Thursday, 22 August 2013

Kick-Ass 2: should have been one-and-done

I don't often get the chance to say this, but sometimes you need to bench the writers and open up the jumbo can of stupid. Stupid is not usually in short supply, either in Hollywood or real life, so I rarely find myself thinking that there isn't enough of it directly in front of me.

It was only when I was most of the way through Kick-Ass 2 that I realised how important stupid had been to Kick-Ass. Action movies need to be stupid. Partly it's down to the fact that no-one's going to an action movie for a healthy dose of reality, but mainly it's because most of what's happening in action movies is just plain wrong, and you need some stupid to take the sting out of it. If you stopped to think about the collateral damage of the average outbreak of hi-jinks (as some people have about Man of Steel, the climax of which involved more property damage and loss of life than every major incident which has ever happened in real life in the USA, all put together), you'd get all shaky and upset, so it needs to be somewhat ridiculous so that you can take a long calming breath and remember it's all a movie.

What lifted Kick-Ass above mere stupidity was the electric presence of Chloe Moretz as a tiny foulmouthed hurricane of violence, and she's also more or less the only thing which saves Kick-Ass 2 from falling flat on its face. But even Hit Girl doesn't quite work any more; what was shocking and hilarious because a pre-teen was doing it is somehow just worrying when a teenager is doing it. Take away what one little island of cartoonishness and the whole Kick-Ass thesis becomes a rather dreary meditation on the consequences of vigilantism.

Slightly notoriously, Jim Carrey had second thoughts about the movie and refused to do any promotion for it on the grounds that it was too violent, and he wasn't comfortable with it. I'm not sure how those concerns didn't bubble to the surface when he read the script and presumably watched the first movie to see what it was about. But we all have these moments of clarity after the fact - I'm waiting with interest to see his moment of clarity on MMR vaccination, for example. Thing is, I think he's just wrong. Both Kick-Ass movies are hysterically violent, but the second one in particular goes out of its way to make violence not cool. What may be driving Jim Carrey's second thoughts is that his own character revels in violence quite gleefully, and that gets punched up in all the trailers. What doesn't get covered in the trailers is that Col. Stars and Stripes is a more rounded character than that, and when he gets killed horribly it packs a meaningful punch. That isn't true of the dozens of mooks and non-speaking part cops who get arbitrarily wasted in an effort to let us see how horrible the super villains are, but the character deaths carry weight.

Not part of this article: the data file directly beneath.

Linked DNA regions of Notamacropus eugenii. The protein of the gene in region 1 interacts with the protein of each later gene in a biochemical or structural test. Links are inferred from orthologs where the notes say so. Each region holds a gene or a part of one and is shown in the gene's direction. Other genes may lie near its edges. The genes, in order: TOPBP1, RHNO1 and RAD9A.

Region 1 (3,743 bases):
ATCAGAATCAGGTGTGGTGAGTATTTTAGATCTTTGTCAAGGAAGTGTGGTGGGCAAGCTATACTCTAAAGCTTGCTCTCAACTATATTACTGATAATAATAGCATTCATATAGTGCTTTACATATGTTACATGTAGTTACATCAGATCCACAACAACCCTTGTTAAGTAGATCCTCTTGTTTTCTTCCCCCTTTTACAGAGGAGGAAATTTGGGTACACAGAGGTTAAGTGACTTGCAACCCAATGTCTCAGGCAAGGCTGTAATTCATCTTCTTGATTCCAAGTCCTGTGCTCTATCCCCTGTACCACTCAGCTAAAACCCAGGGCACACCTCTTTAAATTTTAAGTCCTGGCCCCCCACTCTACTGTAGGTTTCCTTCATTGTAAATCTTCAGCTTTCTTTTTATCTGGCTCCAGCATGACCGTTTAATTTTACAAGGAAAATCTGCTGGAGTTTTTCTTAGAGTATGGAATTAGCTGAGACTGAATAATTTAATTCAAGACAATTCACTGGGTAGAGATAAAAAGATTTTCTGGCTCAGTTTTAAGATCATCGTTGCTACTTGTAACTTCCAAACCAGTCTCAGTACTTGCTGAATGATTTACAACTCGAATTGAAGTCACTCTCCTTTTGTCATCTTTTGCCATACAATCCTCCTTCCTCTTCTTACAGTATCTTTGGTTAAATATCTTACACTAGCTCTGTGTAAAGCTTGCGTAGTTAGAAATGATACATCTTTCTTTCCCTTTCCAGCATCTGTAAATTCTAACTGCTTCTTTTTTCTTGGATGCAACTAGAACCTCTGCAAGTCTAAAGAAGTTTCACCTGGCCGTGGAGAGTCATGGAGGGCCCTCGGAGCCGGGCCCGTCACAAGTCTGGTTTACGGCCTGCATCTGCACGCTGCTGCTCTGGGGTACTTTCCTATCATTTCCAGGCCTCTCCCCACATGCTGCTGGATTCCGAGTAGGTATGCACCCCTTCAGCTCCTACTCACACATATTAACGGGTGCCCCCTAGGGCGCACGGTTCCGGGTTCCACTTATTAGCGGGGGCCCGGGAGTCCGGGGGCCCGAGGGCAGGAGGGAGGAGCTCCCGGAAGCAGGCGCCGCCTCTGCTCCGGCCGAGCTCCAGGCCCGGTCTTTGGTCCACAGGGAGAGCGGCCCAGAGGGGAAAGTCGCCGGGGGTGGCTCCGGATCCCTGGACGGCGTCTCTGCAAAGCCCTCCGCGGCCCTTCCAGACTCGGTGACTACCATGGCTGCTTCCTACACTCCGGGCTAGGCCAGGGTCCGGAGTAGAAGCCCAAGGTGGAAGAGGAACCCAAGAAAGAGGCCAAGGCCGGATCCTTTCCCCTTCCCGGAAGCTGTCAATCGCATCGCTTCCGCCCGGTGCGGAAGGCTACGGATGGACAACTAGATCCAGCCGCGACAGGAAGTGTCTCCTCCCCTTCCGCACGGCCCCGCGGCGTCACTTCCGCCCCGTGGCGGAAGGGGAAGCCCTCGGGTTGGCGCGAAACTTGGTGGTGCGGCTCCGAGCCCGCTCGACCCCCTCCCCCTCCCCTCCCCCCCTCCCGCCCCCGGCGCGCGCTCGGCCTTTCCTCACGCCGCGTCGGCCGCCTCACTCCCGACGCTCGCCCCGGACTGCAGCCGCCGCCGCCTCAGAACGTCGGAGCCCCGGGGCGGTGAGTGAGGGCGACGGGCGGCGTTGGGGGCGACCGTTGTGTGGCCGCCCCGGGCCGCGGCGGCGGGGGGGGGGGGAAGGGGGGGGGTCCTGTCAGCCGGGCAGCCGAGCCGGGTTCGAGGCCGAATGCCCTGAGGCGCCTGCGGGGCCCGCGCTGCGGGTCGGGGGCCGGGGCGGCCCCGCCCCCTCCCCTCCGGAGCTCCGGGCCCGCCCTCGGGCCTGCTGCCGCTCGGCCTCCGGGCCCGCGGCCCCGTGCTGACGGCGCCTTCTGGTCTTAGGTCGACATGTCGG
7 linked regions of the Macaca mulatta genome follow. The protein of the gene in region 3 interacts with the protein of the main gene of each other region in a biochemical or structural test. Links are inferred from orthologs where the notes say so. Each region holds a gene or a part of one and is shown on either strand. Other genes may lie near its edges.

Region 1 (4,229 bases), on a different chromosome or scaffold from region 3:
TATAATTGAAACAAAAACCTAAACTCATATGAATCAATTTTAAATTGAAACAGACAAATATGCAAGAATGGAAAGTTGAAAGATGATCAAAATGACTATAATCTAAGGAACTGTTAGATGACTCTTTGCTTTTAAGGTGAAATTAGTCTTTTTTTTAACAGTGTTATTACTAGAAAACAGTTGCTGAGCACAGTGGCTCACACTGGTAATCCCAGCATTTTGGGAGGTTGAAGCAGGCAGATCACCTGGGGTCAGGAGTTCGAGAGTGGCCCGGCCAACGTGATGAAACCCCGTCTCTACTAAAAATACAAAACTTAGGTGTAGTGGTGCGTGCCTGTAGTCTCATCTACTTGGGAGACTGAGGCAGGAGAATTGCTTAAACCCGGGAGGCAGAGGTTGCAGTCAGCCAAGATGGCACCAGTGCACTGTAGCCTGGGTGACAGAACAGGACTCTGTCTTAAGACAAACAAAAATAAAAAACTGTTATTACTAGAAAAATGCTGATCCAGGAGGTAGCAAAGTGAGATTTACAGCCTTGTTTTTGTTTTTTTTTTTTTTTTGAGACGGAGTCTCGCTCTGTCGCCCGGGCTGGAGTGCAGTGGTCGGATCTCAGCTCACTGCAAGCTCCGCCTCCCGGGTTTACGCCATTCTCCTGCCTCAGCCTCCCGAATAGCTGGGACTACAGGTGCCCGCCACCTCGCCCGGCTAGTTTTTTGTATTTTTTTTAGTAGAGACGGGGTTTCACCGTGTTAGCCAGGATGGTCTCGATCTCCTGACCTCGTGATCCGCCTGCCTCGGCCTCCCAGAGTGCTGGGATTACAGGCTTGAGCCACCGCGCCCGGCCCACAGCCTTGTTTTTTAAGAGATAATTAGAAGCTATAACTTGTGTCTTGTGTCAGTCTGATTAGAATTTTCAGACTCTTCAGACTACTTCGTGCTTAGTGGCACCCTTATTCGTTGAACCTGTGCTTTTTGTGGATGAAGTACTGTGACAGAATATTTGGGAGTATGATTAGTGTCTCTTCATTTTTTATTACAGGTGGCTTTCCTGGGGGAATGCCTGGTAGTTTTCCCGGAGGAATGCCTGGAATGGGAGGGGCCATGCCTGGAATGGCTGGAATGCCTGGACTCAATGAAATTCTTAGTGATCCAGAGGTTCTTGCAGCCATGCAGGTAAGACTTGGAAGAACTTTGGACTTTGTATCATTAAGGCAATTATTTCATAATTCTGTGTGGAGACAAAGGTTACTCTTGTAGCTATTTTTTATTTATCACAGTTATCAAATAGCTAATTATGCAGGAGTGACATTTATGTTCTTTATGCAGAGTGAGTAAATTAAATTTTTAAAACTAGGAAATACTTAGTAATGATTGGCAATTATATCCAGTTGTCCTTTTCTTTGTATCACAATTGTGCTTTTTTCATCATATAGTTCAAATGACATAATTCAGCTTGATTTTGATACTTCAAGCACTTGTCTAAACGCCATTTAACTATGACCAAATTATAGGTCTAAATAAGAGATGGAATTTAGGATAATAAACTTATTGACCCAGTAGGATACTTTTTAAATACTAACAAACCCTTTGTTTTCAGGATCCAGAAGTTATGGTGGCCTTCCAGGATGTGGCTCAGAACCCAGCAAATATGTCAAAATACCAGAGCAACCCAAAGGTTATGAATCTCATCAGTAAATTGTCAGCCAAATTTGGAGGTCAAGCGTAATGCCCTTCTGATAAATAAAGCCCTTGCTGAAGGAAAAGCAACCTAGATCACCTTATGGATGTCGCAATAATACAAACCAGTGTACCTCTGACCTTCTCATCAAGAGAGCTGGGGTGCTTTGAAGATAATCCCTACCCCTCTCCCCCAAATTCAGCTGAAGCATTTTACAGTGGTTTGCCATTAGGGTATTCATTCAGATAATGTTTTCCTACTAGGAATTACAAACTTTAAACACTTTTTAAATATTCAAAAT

Of course, it all depends on what you want to read into it. The superheroes are mostly a bunch of self-deluding inadequates, the super villains are creeps, and almost everyone in Mindy (Hit Girl)'s high school is toxic. There are a couple of reasonable moderate decent guys, acting as various kinds of father figures and they have an impressively high casualty rate. Across the two movies, every single father figure gets straight up murdered, usually pretty horribly. Throw in Wanted and it all gets downright worrying. I can't imagine Mark Millar's actual message is that being a father is suicidal, but if I was his dad, and had somehow lived to have the conversation, I'd be sitting down with him and saying "Son, is there something we need to talk about?"

It's popular wisdom that smart people avoid movies with a number in the title. Kick-Ass 2 isn't a terrible movie; standing on its own, it's possibly even not a bad movie, since it's got a plot and characters and character development and an actual message (it's also got the best idea I ever saw for sub-titles - speech balloons!). But it's not a fun movie. There's a load of trailers up on the internet and if all you want is the fun you had at the first movie, you could pretty much catch all the best action beats in the trailers - including both of Hit Girl's best action scenes. Or you could just watch the first movie again.

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